10 Either way, this is a union issue. This must be addressed at a labor-management meeting. Your CSEA leadership should request a meeting with management, but first the union should do some preparation work on its own. Hold a general membership meeting and discuss the scope of the problem and get some specific examples. Survey the membership to determine who works with what and where. When you do meet with management, know specific job titles, the number of people involved, locations, and tasks that are of concern. Your LRS should be advised of the situation and can provide you with guidance. Your OSH Specialist can help you survey the membership and the workplace to help prepare for your meeting. Advice for Activists Be Prepared Never go into a labor-management meeting unprepared. Know everything you can about a problem before the meeting. Know who is affected, the number of affected individuals, the locations of the problem areas and what you want done about it. 1. Know your facts. 2. Have clear goals. 3. Identify acceptable solutions. 4. Fight for the best outcome. (See Fifteen Things a Union Leader Should Know at the end of this booklet.) Labor-management meetings have failed in the past. What now? If you have not done so already, contact your Labor Relations Specialist. There may be some bargaining issues or contractual violations. Appropriate grievances should be 9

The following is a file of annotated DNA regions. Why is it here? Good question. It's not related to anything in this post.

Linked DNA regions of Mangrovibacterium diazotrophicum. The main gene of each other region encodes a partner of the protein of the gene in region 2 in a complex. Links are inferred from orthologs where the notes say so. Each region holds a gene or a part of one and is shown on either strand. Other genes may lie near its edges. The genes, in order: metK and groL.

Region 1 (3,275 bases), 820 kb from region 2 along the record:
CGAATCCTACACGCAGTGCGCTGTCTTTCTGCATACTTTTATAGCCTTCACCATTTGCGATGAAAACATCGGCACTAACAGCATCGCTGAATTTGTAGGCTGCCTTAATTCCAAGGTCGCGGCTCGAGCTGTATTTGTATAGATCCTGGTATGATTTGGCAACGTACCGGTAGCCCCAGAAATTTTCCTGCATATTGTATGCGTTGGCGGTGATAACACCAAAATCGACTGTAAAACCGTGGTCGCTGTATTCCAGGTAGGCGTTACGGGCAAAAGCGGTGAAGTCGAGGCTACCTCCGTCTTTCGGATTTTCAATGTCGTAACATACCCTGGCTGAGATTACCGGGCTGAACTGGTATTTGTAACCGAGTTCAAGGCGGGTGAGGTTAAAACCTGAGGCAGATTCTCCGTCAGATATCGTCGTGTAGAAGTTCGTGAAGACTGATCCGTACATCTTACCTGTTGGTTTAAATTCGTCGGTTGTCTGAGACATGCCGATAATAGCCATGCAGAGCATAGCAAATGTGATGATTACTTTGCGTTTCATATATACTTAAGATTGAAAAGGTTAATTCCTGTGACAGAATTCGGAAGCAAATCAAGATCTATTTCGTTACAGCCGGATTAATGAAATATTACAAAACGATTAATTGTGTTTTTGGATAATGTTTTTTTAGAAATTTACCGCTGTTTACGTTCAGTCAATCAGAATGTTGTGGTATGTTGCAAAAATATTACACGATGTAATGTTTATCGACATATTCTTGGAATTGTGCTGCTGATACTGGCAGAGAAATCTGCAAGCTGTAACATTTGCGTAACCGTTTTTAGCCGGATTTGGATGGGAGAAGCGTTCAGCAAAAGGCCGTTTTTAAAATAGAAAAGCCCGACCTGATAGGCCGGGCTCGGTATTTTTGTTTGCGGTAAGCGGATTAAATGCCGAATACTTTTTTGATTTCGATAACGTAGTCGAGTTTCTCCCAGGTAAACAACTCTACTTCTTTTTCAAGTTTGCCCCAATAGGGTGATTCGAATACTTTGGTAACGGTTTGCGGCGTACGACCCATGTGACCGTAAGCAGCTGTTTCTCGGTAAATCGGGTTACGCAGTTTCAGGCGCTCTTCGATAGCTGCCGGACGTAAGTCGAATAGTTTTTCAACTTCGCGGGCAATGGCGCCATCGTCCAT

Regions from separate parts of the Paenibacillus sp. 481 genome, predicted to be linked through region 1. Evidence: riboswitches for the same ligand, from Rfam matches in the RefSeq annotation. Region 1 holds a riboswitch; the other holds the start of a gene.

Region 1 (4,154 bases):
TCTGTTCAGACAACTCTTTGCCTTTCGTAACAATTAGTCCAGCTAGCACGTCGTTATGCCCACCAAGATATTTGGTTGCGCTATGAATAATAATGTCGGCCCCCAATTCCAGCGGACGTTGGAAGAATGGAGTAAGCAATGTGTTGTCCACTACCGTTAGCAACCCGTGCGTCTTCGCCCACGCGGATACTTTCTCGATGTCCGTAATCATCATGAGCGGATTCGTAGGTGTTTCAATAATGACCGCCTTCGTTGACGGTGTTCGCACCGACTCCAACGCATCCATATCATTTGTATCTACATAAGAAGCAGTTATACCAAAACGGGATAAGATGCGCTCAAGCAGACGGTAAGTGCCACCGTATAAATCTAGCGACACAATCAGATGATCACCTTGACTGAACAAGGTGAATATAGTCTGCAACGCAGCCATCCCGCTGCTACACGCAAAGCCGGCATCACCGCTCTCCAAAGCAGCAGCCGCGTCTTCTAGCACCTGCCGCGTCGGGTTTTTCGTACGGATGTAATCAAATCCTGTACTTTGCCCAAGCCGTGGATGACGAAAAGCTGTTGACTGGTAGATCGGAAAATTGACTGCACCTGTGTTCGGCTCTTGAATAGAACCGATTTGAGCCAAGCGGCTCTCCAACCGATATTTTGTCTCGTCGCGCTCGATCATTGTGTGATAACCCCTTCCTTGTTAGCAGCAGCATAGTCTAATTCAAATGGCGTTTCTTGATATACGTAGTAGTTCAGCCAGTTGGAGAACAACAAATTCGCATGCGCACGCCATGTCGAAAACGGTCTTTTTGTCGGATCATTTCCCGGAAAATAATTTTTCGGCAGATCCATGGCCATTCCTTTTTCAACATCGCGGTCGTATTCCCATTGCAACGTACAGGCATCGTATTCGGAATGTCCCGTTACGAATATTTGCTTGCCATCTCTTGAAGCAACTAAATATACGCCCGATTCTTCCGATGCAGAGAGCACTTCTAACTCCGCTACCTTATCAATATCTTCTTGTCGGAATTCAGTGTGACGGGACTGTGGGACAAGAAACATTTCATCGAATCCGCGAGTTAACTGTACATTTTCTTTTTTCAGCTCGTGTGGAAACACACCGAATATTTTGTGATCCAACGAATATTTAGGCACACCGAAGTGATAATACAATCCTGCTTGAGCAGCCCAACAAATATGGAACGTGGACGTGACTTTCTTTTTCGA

11 filed. If the employer has shown an unwillingness to work with the union or just does not agree that they have any responsibilities, a PESH complaint should be filed. Complaints may be in writing or given verbally over the phone to your nearest Department of Labor district office. My employer is removing asbestos. How do I know if they are doing it right? If you can see what they are doing, then they are not doing it right. Asbestos removal must be completed in isolated and secure areas within a containment system. If you see workers in white suits and respirators, they are not following proper decontamination procedures. Asbestos removal must adhere to the requirements of New York State Code Rule 56. Notification must be given to the Department of Labor prior to removal of large amounts of asbestos and notice must be given to employees. Asbestos abatement workers must be licensed by New York State. The project must be monitored by a third party airsampling firm and all sampling results must be made available to all employees and their representatives. If you feel that your employer is not properly removing asbestos, inform your CSEA local leadership and your concerns should be brought to management's attention immediately. If they do not react in a satisfactory and timely manner, you may be forced to contact the NYS Department of Labor Asbestos Control Bureau. Call your nearest Department of Labor district office to speak with someone from the Asbestos Control Bureau. I have been exposed to asbestos. What should I do? First, report the exposure to your supervisor. Completely and accurately fill out an incident report. If your employer does not have incident or accident reports, 10